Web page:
As I’m writing this, Polar explorers Børge Ousland and Mike Horn are out on the Arctic ocean, struggling against the elements in what seems from the outside to be one of their hardest expeditions, yet. I am following the expedition with great interest. In a recent post, Børge explains how Mike broke off a chunk of a tooth on a frozen chocolate bar, which reminded me of my own experience with this issue and one of my favourite lifesavers.
When going on an adventure, we always put ourselves at risk. There are a thousand ways things can go south when you’re outside and you can only do your best to be prepared for them, never completely eliminate all risks. A good preparation also needs to take into account where you are going and what you are doing. There are different challenges for the human body in hot deserts, in high altitudes or in jungles. Of course, for us aspiring Polar explorers, knowing about the challenges of cold weather and snow is most important.
When I get new gear or learn a new set of skills, I am keen to try that out quickly and put my knowledge into practice. However, there is one notable exception, and that is first aid and emergencies. I sincerely hope I will never have to apply my skills in those areas for real. Unfortunately, hoping you’ll never need to know about it is not an excellent approach to the topic of personal safety. For any kind of adventure, you should put in the time and effort to train for emergencies and to prepare your gear.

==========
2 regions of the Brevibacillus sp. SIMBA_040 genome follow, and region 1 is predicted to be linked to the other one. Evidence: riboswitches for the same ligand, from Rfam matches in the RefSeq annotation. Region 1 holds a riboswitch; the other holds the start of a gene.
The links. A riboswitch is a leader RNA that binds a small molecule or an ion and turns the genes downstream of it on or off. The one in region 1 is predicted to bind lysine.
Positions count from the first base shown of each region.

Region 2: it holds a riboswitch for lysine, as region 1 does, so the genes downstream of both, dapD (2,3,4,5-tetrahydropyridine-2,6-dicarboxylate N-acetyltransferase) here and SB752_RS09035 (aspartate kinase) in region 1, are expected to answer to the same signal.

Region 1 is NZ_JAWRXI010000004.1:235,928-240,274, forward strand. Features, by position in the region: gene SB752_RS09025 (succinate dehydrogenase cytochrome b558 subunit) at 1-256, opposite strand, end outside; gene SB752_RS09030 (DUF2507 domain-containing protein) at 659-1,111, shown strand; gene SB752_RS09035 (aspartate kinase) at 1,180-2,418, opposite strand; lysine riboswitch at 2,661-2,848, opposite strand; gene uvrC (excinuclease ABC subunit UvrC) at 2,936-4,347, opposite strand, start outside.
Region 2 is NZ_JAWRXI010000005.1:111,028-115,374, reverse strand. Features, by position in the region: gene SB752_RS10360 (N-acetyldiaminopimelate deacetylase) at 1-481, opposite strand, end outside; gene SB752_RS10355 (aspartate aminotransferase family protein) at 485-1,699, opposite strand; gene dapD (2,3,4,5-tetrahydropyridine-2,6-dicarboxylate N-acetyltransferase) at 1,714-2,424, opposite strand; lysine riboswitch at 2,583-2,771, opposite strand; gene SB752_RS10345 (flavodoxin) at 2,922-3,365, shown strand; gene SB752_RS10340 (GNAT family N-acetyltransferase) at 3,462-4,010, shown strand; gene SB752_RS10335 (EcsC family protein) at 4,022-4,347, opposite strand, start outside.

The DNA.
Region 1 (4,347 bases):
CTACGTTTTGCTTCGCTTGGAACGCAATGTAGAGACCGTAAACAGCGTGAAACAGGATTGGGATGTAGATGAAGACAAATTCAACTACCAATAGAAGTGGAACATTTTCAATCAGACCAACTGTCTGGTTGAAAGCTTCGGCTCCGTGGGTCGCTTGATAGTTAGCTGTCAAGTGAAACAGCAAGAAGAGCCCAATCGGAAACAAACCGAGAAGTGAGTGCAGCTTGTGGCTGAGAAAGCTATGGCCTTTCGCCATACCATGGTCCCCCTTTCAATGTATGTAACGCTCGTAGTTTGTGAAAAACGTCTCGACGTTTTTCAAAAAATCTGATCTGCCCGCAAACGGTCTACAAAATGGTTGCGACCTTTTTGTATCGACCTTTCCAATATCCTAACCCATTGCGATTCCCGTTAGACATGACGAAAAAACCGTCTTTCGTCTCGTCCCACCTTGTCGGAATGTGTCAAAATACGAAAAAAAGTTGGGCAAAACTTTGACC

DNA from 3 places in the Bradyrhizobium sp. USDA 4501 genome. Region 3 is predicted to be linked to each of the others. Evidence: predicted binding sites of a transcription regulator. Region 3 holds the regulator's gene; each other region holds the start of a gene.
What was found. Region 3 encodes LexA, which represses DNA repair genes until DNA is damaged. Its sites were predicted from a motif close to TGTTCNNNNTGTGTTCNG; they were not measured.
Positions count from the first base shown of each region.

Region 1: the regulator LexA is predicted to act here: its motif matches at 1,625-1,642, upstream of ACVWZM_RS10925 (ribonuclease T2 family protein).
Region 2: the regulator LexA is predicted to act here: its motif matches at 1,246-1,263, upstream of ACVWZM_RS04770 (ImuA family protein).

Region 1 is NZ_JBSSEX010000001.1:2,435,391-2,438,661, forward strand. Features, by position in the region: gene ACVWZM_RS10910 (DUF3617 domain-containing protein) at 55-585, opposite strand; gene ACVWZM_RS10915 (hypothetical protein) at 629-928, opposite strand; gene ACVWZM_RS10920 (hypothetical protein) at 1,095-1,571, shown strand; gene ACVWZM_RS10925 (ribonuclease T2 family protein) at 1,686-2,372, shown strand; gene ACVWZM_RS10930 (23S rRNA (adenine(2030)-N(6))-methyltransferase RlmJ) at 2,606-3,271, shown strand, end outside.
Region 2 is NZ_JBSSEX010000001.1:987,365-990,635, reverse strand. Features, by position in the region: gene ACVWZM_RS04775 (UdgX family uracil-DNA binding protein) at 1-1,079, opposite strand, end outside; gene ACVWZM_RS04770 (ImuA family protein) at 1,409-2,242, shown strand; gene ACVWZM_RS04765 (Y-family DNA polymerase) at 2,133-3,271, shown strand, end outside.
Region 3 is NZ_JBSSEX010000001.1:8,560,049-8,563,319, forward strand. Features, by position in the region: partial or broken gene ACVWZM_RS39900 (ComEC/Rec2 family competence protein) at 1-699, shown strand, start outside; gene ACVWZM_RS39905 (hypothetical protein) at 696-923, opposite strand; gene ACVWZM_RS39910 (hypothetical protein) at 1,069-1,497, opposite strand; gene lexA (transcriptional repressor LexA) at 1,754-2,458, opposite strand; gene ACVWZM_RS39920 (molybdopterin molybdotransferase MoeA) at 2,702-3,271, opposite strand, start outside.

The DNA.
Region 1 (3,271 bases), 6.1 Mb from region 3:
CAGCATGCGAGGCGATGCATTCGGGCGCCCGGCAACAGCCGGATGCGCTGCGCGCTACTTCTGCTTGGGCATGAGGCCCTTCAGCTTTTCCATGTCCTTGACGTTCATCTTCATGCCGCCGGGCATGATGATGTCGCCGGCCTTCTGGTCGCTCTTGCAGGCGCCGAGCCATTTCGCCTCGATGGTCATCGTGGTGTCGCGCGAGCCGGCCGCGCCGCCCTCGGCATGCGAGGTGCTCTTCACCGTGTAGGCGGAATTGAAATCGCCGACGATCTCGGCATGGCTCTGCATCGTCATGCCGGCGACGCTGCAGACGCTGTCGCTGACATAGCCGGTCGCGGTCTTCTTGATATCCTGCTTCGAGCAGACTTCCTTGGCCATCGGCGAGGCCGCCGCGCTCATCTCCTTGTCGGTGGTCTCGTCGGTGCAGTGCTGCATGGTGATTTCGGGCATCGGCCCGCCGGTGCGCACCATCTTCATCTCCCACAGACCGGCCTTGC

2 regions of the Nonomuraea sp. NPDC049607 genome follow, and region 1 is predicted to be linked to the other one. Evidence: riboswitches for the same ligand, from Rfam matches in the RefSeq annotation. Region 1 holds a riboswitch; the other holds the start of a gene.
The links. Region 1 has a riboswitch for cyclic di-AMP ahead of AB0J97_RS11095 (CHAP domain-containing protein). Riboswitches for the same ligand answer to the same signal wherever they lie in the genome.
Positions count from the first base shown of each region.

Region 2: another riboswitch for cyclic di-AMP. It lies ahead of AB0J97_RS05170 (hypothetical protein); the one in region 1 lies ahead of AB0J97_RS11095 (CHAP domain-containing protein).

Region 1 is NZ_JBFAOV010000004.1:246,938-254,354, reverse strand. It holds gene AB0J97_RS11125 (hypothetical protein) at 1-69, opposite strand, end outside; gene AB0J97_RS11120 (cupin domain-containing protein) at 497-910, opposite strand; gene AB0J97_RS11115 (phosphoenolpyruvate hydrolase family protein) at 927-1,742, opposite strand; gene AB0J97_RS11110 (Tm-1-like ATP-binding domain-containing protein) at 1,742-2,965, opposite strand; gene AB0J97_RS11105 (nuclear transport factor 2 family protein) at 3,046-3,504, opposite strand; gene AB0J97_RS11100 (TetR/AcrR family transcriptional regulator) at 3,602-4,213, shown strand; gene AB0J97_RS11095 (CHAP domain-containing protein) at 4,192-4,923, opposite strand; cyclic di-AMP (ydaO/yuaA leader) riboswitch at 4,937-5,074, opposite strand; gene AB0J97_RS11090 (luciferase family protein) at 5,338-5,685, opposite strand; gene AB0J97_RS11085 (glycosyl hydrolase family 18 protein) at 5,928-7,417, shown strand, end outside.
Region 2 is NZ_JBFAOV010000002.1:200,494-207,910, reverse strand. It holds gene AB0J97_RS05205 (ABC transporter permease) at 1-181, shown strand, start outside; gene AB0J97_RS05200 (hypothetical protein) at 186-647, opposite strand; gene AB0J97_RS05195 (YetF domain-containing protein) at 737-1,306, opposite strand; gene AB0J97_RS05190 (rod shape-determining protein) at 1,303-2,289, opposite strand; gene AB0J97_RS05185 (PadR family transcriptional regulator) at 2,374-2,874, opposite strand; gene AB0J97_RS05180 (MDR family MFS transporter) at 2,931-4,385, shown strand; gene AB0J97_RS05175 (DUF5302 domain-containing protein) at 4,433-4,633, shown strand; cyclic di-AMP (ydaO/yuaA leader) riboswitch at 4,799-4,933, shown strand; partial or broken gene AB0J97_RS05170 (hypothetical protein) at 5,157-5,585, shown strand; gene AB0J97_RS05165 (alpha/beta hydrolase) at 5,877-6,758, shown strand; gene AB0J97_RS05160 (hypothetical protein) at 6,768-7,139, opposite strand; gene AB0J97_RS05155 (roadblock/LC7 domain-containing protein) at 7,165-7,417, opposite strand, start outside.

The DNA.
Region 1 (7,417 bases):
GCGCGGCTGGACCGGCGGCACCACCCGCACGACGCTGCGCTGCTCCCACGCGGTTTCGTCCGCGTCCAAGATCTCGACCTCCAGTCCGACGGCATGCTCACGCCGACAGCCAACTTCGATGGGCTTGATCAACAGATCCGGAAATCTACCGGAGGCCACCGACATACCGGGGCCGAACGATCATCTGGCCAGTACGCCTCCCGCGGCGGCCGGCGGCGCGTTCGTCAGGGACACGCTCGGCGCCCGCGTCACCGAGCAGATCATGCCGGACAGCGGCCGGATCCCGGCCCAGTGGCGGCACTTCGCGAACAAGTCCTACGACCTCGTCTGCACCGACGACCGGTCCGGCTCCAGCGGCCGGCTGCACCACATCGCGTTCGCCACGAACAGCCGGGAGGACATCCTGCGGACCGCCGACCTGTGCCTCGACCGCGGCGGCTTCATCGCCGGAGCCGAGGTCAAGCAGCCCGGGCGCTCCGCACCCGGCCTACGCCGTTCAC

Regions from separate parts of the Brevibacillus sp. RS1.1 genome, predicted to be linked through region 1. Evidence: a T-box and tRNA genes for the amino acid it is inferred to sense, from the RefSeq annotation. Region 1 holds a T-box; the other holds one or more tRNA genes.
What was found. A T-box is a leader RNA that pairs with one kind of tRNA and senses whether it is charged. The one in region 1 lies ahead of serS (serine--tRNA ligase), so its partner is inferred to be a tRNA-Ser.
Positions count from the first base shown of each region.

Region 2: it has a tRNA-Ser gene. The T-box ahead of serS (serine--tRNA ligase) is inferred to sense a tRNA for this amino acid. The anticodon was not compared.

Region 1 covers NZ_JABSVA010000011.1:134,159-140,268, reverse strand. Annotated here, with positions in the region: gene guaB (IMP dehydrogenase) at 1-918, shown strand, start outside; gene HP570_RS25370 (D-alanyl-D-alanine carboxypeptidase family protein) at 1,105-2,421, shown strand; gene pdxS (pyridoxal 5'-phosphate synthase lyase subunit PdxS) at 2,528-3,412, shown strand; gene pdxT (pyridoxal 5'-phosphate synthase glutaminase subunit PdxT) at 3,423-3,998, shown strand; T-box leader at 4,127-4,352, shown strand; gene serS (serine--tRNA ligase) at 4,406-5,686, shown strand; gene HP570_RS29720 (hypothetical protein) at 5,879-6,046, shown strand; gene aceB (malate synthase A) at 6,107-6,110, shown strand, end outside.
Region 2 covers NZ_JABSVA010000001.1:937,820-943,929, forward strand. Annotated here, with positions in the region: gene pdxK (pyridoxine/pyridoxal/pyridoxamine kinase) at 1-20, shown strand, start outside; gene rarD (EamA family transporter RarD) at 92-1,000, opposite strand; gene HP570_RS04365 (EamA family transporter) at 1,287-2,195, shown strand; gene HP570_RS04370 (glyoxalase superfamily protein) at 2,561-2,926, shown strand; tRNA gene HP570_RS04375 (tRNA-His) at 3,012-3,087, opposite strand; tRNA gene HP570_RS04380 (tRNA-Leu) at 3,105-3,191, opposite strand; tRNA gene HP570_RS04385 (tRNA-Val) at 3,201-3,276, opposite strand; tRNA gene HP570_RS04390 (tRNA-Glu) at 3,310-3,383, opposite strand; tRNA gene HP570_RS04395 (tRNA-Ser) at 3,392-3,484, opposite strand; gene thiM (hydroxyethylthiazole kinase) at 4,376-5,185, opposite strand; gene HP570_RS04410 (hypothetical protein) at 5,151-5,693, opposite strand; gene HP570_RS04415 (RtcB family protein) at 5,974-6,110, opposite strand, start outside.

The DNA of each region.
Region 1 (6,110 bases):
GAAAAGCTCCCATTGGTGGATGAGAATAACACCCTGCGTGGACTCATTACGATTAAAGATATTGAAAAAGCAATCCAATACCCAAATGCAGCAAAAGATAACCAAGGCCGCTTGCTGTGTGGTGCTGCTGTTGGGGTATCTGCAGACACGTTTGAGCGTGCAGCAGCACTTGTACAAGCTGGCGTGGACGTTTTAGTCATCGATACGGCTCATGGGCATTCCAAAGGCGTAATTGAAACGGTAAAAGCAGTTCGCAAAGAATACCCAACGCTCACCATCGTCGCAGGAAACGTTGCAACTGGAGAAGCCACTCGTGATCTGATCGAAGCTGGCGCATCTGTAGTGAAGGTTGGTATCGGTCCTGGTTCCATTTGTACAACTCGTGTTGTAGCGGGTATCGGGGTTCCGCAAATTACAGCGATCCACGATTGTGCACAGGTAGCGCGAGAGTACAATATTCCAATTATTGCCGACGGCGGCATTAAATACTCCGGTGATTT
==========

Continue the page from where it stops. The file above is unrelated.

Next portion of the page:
A well-prepared first aid and emergency kit should be part of every single one of your trips. Seriously, never go out without one. Of course what exactly you take is not always the same, and needs to be adjusted to the nature of your adventure. If you do not have a first aid kit, yet, a good starting point is to look at ready-made kits, which are available from many brands. You should seek to get a kit tailored to your activity. If you are going hiking, get a hiking kit. Climbing? Get a climbing kit. You get the idea. Potential injuries and their respective treatments are particular to your activity, as are requirements for kit access and weight. If you can’t find one, get a general outdoors kit.